A massive incised rock has recently been discovered at the northern end of the Bay of Skaill in Orkney – adding to evidence from an excavation in 1934-1935 which suggests that a significant prehistoric settlement, perhaps on a par with the nearby Neolithic remains of Skara Brae, was once located here.
Coastal erosion along the Bay of Skaill is a significant problem, the effects of which can be measured in days and weeks, instead of years, and it is not unusual to spot archaeology dropping on to the beach below. On a visit back in January, Sigurd Towrie from the University of the Highlands and Islands (UHI) Archaeology Institute, who regularly keeps an eye on any potential destruction, noticed some cattle teeth and a mandible lying at the bottom of an eroding stretch of shoreline. With the light fading, Sigurd returned the next day.
This time, with the sun higher in the sky, he noticed that a large stone, located just to the right of the mandible, was carved with a pair of triangles and two rectangular bands. But with the incised lines appearing quite ephemeral, it was difficult to determine whether this was an example of intentional art or simply scratchmarks, perhaps from butchery. A third visit clarified the matter. In the interim, the weather had moved a stone that was previously lying on the surface – this change, together with the early morning light, revealed a far more extensive pattern of incisions than initially thought. It was now apparent that the triangles were part of a larger criss-crossed lozenge motif, and that there were more rectangular bands as well.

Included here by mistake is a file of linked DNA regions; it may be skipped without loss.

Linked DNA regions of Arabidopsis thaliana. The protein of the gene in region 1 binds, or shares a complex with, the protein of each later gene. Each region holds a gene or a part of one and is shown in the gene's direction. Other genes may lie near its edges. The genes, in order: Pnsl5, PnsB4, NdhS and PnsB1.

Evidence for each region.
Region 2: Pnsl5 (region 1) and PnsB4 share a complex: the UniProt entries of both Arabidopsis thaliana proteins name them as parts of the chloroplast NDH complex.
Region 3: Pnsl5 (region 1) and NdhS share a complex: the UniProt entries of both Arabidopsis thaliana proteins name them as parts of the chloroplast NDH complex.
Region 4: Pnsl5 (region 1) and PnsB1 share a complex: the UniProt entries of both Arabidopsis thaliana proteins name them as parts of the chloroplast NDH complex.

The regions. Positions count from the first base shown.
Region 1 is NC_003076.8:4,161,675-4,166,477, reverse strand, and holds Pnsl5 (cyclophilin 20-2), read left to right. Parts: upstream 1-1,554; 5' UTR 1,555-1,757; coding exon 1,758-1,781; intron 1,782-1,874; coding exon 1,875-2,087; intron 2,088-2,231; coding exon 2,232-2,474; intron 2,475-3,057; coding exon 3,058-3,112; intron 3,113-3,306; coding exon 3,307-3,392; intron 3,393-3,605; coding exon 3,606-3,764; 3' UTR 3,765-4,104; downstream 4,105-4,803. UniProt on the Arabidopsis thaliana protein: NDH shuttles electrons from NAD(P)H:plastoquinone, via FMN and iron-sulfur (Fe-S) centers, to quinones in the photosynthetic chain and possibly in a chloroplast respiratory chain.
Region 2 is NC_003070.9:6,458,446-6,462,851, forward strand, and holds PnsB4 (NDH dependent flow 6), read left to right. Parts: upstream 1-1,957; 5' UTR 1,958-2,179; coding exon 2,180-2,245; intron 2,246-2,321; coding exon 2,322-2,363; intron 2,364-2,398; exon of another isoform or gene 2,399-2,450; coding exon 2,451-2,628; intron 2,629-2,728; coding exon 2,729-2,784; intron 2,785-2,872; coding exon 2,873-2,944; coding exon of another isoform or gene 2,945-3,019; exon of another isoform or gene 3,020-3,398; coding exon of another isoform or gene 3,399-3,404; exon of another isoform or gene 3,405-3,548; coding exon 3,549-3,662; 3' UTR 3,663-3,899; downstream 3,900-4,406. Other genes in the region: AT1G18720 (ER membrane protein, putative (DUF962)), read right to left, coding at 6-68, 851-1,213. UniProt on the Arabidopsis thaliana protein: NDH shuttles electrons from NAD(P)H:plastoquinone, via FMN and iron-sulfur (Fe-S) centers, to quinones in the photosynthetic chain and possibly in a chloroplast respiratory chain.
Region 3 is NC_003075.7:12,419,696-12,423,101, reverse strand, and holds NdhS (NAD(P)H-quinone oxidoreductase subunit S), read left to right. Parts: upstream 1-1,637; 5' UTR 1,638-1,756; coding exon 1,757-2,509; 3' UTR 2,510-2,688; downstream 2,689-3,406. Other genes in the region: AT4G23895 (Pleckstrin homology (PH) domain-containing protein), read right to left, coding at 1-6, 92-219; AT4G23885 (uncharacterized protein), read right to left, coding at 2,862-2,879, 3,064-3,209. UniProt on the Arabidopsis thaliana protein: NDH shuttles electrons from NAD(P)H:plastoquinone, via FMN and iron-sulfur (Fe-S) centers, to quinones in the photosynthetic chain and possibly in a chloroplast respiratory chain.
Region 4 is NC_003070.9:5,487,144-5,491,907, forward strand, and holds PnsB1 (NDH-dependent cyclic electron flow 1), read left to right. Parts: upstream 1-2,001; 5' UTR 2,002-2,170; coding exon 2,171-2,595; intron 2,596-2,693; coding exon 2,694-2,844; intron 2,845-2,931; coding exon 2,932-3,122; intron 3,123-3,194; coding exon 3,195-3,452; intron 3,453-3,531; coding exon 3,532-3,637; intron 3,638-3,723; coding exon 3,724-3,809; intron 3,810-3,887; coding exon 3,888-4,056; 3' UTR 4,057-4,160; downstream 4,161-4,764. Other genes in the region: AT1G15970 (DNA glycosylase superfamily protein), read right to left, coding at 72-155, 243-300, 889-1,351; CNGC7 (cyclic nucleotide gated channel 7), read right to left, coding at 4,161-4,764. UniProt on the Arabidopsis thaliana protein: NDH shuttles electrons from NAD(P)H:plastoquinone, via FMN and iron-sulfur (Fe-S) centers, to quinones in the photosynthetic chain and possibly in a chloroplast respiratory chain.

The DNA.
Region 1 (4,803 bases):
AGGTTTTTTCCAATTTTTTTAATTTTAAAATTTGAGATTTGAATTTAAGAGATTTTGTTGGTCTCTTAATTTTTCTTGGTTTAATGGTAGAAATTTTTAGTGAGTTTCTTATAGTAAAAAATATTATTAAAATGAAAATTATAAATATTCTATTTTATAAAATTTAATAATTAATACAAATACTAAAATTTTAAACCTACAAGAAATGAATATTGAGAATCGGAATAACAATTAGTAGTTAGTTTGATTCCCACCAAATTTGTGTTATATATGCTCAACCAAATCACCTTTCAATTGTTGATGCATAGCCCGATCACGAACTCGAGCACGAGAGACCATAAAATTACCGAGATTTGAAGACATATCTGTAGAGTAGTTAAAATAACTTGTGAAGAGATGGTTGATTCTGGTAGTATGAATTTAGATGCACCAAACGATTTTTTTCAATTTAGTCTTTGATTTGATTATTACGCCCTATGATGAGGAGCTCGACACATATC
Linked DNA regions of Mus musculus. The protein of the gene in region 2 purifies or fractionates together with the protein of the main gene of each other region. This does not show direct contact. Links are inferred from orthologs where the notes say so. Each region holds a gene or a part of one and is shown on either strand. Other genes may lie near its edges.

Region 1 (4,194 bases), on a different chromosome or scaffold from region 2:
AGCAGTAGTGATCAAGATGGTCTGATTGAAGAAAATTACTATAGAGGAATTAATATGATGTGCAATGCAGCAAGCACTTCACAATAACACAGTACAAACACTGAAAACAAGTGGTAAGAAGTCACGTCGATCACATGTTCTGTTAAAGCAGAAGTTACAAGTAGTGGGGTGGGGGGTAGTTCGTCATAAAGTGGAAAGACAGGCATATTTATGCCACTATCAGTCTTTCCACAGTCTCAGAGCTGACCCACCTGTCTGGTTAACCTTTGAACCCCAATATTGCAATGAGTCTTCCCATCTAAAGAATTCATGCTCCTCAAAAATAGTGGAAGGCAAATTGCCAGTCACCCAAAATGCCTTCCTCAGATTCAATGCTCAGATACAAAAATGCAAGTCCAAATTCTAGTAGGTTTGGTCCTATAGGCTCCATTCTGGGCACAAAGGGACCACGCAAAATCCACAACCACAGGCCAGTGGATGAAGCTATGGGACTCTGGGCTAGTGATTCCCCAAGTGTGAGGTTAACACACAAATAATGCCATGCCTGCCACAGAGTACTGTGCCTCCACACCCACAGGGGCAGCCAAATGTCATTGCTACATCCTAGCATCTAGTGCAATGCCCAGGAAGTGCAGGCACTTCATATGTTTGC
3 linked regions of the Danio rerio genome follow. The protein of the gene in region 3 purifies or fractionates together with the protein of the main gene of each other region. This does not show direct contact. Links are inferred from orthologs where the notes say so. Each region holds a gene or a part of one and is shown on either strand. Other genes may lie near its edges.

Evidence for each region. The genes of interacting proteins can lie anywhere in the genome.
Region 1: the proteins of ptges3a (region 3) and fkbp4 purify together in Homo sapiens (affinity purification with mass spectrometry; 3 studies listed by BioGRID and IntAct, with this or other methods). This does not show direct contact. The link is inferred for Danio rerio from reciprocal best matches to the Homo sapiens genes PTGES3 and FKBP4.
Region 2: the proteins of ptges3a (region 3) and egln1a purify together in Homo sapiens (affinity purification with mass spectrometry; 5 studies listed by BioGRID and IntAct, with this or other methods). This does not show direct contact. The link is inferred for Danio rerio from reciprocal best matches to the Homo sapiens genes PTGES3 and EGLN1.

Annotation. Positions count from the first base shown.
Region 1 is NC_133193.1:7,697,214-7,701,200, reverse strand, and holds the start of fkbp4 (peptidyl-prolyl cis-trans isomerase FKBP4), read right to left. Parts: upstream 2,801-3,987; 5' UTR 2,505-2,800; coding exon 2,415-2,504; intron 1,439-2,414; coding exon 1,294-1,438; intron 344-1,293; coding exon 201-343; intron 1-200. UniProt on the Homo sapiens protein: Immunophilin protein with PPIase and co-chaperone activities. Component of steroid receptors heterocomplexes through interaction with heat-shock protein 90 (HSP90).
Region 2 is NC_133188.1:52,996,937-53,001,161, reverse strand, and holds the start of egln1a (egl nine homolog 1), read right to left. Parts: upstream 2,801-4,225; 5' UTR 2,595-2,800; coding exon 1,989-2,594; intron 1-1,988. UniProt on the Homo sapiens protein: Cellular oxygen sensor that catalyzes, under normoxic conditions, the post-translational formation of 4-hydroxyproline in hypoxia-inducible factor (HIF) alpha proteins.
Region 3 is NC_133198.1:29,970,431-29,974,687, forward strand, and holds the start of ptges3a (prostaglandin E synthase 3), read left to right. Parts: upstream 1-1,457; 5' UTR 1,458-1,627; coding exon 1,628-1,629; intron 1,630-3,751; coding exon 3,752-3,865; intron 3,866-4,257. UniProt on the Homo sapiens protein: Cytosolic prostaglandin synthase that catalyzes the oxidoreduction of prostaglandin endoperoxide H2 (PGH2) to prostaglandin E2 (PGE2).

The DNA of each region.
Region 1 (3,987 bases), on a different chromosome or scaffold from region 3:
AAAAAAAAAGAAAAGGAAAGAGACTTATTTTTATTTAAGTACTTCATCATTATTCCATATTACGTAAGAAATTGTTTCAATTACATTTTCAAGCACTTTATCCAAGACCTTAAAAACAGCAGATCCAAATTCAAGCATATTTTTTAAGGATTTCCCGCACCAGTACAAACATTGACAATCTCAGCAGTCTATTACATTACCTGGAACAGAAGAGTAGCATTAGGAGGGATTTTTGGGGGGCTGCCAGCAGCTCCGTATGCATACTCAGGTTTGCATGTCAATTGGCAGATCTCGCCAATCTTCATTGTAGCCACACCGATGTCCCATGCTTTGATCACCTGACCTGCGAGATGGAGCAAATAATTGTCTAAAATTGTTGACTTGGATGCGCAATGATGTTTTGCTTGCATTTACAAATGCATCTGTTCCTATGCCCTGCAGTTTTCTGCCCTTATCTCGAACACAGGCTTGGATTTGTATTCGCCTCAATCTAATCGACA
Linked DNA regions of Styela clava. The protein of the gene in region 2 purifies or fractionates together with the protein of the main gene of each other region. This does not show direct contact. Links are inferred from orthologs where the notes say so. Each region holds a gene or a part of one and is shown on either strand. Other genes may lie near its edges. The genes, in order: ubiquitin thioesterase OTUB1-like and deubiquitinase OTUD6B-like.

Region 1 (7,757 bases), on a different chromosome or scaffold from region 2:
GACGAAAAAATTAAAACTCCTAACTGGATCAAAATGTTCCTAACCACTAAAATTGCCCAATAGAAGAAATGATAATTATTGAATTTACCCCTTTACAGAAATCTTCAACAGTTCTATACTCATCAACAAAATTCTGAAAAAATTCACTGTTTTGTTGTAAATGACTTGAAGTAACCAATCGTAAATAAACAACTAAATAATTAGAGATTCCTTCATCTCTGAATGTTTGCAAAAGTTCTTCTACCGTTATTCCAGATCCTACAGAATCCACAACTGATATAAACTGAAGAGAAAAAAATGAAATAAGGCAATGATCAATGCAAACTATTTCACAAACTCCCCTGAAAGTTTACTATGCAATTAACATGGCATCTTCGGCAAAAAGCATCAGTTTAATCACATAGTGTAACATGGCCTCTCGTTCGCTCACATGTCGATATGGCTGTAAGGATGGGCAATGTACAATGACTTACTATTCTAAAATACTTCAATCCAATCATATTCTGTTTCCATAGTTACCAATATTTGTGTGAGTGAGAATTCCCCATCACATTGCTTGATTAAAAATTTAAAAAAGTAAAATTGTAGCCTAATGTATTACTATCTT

Sigurd’s suspicions were confirmed by Dr Antonia Thomas, UHI’s rock-art specialist, who noted that the design was very similar to some rock art recorded at Skara Brae – which is just over half a mile away on the southern end of the bay.
Unfortunately, the land around the stone has seen too much erosion to indicate what it might have originally been a part of, but it does help build up a bigger picture of this area of the Bay of Skaill. In 1934-1935, construction work nearby had revealed some walls, as well as a midden and four individual burials. The details from this excavation are vague, but one skeleton was identified as having been laid in a crouched position, perhaps suggesting a Bronze Age date. No other finds were reported that could confirm this, though.
This then raises the question: were these inhumations inserted into an abandoned Neolithic settlement, or could we be looking at a settlement that saw continuous occupation from the Neolithic through to the Bronze Age? Only excavation can provide the answer, but based on the scale of the eroded section, and the apparent finds thus far, it does seem possible that these clues could point to a settlement similar to Skara Brae.